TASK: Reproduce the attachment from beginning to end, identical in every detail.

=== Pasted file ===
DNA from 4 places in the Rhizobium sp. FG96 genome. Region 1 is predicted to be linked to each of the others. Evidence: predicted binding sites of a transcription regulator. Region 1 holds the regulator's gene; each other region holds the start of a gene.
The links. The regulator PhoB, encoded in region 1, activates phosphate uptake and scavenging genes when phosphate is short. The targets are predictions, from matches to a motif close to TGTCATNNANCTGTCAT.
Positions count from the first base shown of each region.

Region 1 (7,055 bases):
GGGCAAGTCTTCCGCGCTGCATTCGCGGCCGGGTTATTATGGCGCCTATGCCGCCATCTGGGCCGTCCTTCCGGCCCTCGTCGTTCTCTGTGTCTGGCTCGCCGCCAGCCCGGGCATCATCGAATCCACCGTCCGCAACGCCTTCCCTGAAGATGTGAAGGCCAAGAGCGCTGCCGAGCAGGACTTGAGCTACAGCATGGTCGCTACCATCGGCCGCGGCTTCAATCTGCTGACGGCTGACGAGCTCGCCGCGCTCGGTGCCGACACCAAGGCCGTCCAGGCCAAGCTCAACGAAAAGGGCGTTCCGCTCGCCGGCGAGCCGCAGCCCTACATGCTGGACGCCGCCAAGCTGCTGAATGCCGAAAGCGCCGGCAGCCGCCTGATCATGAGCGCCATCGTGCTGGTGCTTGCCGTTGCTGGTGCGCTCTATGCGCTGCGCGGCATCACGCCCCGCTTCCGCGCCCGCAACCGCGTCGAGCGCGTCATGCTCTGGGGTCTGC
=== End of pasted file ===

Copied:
DNA from 4 places in the Rhizobium sp. FG96 genome. Region 1 is predicted to be linked to each of the others. Evidence: predicted binding sites of a transcription regulator. Region 1 holds the regulator's gene; each other region holds the start of a gene.
The links. The regulator PhoB, encoded in region 1, activates phosphate uptake and scavenging genes when phosphate is short. The targets are predictions, from matches to a motif close to TGTCATNNANCTGTCAT.
Positions count from the first base shown of each region.

Region 1 (7,055 bases):
GGGCAAGTCTTCCGCGCTGCATTCGCGGCCGGGTTATTATGGCGCCTATGCCGCCATCTGGGCCGTCCTTCCGGCCCTCGTCGTTCTCTGTGTCTGGCTCGCCGCCAGCCCGGGCATCATCGAATCCACCGTCCGCAACGCCTTCCCTGAAGATGTGAAGGCCAAGAGCGCTGCCGAGCAGGACTTGAGCTACAGCATGGTCGCTACCATCGGCCGCGGCTTCAATCTGCTGACGGCTGACGAGCTCGCCGCGCTCGGTGCCGACACCAAGGCCGTCCAGGCCAAGCTCAACGAAAAGGGCGTTCCGCTCGCCGGCGAGCCGCAGCCCTACATGCTGGACGCCGCCAAGCTGCTGAATGCCGAAAGCGCCGGCAGCCGCCTGATCATGAGCGCCATCGTGCTGGTGCTTGCCGTTGCTGGTGCGCTCTATGCGCTGCGCGGCATCACGCCCCGCTTCCGCGCCCGCAACCGCGTCGAGCGCGTCATGCTCTGGGGTCTGC